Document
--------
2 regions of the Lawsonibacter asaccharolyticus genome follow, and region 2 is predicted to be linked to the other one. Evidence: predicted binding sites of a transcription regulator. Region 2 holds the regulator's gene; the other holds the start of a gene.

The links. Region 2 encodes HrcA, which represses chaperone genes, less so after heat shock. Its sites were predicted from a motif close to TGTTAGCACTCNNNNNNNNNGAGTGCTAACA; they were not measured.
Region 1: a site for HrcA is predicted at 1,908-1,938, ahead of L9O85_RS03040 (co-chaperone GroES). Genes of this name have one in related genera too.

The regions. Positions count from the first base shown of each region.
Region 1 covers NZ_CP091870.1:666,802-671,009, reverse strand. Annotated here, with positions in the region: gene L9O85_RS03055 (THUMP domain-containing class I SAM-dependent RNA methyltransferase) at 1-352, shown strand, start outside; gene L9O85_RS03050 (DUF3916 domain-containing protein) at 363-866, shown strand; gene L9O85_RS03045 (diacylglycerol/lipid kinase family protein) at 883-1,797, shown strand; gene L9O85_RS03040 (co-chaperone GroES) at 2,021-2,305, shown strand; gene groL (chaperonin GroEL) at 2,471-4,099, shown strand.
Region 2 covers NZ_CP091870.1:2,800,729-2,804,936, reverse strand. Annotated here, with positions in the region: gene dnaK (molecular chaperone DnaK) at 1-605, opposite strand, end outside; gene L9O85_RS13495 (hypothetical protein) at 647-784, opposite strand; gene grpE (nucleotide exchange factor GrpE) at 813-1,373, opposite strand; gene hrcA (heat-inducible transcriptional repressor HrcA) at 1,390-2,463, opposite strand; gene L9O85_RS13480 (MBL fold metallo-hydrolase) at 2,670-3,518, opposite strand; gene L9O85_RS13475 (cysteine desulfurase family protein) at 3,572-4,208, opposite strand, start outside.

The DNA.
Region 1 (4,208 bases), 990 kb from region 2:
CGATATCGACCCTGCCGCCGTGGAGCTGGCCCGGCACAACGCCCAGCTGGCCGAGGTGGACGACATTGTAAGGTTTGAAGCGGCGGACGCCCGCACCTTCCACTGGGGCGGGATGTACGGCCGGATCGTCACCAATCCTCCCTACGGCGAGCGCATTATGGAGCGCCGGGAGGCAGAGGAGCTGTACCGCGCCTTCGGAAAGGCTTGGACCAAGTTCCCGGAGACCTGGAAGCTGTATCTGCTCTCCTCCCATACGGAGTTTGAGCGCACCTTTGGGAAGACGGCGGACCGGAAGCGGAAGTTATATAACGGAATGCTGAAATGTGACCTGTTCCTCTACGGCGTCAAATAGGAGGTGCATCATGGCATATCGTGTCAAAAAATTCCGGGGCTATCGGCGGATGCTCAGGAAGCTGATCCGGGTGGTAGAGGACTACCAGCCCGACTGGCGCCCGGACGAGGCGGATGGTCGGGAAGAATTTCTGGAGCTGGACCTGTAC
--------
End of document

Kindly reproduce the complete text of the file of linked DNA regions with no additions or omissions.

2 regions of the Lawsonibacter asaccharolyticus genome follow, and region 2 is predicted to be linked to the other one. Evidence: predicted binding sites of a transcription regulator. Region 2 holds the regulator's gene; the other holds the start of a gene.

The links. Region 2 encodes HrcA, which represses chaperone genes, less so after heat shock. Its sites were predicted from a motif close to TGTTAGCACTCNNNNNNNNNGAGTGCTAACA; they were not measured.
Region 1: a site for HrcA is predicted at 1,908-1,938, ahead of L9O85_RS03040 (co-chaperone GroES). Genes of this name have one in related genera too.

The regions. Positions count from the first base shown of each region.
Region 1 covers NZ_CP091870.1:666,802-671,009, reverse strand. Annotated here, with positions in the region: gene L9O85_RS03055 (THUMP domain-containing class I SAM-dependent RNA methyltransferase) at 1-352, shown strand, start outside; gene L9O85_RS03050 (DUF3916 domain-containing protein) at 363-866, shown strand; gene L9O85_RS03045 (diacylglycerol/lipid kinase family protein) at 883-1,797, shown strand; gene L9O85_RS03040 (co-chaperone GroES) at 2,021-2,305, shown strand; gene groL (chaperonin GroEL) at 2,471-4,099, shown strand.
Region 2 covers NZ_CP091870.1:2,800,729-2,804,936, reverse strand. Annotated here, with positions in the region: gene dnaK (molecular chaperone DnaK) at 1-605, opposite strand, end outside; gene L9O85_RS13495 (hypothetical protein) at 647-784, opposite strand; gene grpE (nucleotide exchange factor GrpE) at 813-1,373, opposite strand; gene hrcA (heat-inducible transcriptional repressor HrcA) at 1,390-2,463, opposite strand; gene L9O85_RS13480 (MBL fold metallo-hydrolase) at 2,670-3,518, opposite strand; gene L9O85_RS13475 (cysteine desulfurase family protein) at 3,572-4,208, opposite strand, start outside.

The DNA.
Region 1 (4,208 bases), 990 kb from region 2:
CGATATCGACCCTGCCGCCGTGGAGCTGGCCCGGCACAACGCCCAGCTGGCCGAGGTGGACGACATTGTAAGGTTTGAAGCGGCGGACGCCCGCACCTTCCACTGGGGCGGGATGTACGGCCGGATCGTCACCAATCCTCCCTACGGCGAGCGCATTATGGAGCGCCGGGAGGCAGAGGAGCTGTACCGCGCCTTCGGAAAGGCTTGGACCAAGTTCCCGGAGACCTGGAAGCTGTATCTGCTCTCCTCCCATACGGAGTTTGAGCGCACCTTTGGGAAGACGGCGGACCGGAAGCGGAAGTTATATAACGGAATGCTGAAATGTGACCTGTTCCTCTACGGCGTCAAATAGGAGGTGCATCATGGCATATCGTGTCAAAAAATTCCGGGGCTATCGGCGGATGCTCAGGAAGCTGATCCGGGTGGTAGAGGACTACCAGCCCGACTGGCGCCCGGACGAGGCGGATGGTCGGGAAGAATTTCTGGAGCTGGACCTGTAC